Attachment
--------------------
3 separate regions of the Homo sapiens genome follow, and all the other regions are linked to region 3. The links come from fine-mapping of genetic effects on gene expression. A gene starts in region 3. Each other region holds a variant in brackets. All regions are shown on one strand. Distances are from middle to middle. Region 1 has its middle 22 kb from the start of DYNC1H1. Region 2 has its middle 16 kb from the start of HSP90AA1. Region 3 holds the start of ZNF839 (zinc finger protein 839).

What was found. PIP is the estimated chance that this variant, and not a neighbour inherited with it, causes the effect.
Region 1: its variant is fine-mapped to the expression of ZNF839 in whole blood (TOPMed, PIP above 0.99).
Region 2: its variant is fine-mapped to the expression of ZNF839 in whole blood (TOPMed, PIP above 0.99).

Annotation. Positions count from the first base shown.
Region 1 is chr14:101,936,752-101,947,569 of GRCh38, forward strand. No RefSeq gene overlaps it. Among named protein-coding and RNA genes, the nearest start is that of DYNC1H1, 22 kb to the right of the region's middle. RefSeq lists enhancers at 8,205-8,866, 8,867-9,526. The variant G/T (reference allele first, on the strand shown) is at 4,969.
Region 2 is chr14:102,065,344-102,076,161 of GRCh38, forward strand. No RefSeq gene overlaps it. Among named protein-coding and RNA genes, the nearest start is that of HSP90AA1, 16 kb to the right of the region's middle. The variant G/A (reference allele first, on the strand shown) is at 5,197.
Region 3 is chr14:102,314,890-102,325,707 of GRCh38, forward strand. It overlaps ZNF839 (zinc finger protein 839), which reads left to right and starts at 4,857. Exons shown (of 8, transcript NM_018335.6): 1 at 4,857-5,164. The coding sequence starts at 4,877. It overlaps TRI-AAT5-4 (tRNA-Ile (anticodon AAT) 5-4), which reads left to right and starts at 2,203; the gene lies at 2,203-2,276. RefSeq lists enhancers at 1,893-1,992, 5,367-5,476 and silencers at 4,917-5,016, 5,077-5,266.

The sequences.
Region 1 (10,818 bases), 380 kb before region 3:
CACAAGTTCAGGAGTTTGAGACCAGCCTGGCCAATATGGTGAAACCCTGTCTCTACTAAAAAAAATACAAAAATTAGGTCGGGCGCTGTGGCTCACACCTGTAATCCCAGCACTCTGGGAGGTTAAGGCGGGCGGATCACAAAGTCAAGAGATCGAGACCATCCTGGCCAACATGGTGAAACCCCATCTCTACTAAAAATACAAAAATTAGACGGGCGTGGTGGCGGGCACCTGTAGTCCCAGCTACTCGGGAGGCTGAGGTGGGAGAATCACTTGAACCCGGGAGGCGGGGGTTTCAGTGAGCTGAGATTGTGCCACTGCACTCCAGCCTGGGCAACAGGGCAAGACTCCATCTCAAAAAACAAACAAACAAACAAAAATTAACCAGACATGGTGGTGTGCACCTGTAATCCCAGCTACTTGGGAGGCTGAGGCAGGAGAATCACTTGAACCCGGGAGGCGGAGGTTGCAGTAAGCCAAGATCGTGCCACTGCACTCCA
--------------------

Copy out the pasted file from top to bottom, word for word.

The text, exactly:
3 separate regions of the Homo sapiens genome follow, and all the other regions are linked to region 3. The links come from fine-mapping of genetic effects on gene expression. A gene starts in region 3. Each other region holds a variant in brackets. All regions are shown on one strand. Distances are from middle to middle. Region 1 has its middle 22 kb from the start of DYNC1H1. Region 2 has its middle 16 kb from the start of HSP90AA1. Region 3 holds the start of ZNF839 (zinc finger protein 839).

What was found. PIP is the estimated chance that this variant, and not a neighbour inherited with it, causes the effect.
Region 1: its variant is fine-mapped to the expression of ZNF839 in whole blood (TOPMed, PIP above 0.99).
Region 2: its variant is fine-mapped to the expression of ZNF839 in whole blood (TOPMed, PIP above 0.99).

Annotation. Positions count from the first base shown.
Region 1 is chr14:101,936,752-101,947,569 of GRCh38, forward strand. No RefSeq gene overlaps it. Among named protein-coding and RNA genes, the nearest start is that of DYNC1H1, 22 kb to the right of the region's middle. RefSeq lists enhancers at 8,205-8,866, 8,867-9,526. The variant G/T (reference allele first, on the strand shown) is at 4,969.
Region 2 is chr14:102,065,344-102,076,161 of GRCh38, forward strand. No RefSeq gene overlaps it. Among named protein-coding and RNA genes, the nearest start is that of HSP90AA1, 16 kb to the right of the region's middle. The variant G/A (reference allele first, on the strand shown) is at 5,197.
Region 3 is chr14:102,314,890-102,325,707 of GRCh38, forward strand. It overlaps ZNF839 (zinc finger protein 839), which reads left to right and starts at 4,857. Exons shown (of 8, transcript NM_018335.6): 1 at 4,857-5,164. The coding sequence starts at 4,877. It overlaps TRI-AAT5-4 (tRNA-Ile (anticodon AAT) 5-4), which reads left to right and starts at 2,203; the gene lies at 2,203-2,276. RefSeq lists enhancers at 1,893-1,992, 5,367-5,476 and silencers at 4,917-5,016, 5,077-5,266.

The sequences.
Region 1 (10,818 bases), 380 kb before region 3:
CACAAGTTCAGGAGTTTGAGACCAGCCTGGCCAATATGGTGAAACCCTGTCTCTACTAAAAAAAATACAAAAATTAGGTCGGGCGCTGTGGCTCACACCTGTAATCCCAGCACTCTGGGAGGTTAAGGCGGGCGGATCACAAAGTCAAGAGATCGAGACCATCCTGGCCAACATGGTGAAACCCCATCTCTACTAAAAATACAAAAATTAGACGGGCGTGGTGGCGGGCACCTGTAGTCCCAGCTACTCGGGAGGCTGAGGTGGGAGAATCACTTGAACCCGGGAGGCGGGGGTTTCAGTGAGCTGAGATTGTGCCACTGCACTCCAGCCTGGGCAACAGGGCAAGACTCCATCTCAAAAAACAAACAAACAAACAAAAATTAACCAGACATGGTGGTGTGCACCTGTAATCCCAGCTACTTGGGAGGCTGAGGCAGGAGAATCACTTGAACCCGGGAGGCGGAGGTTGCAGTAAGCCAAGATCGTGCCACTGCACTCCA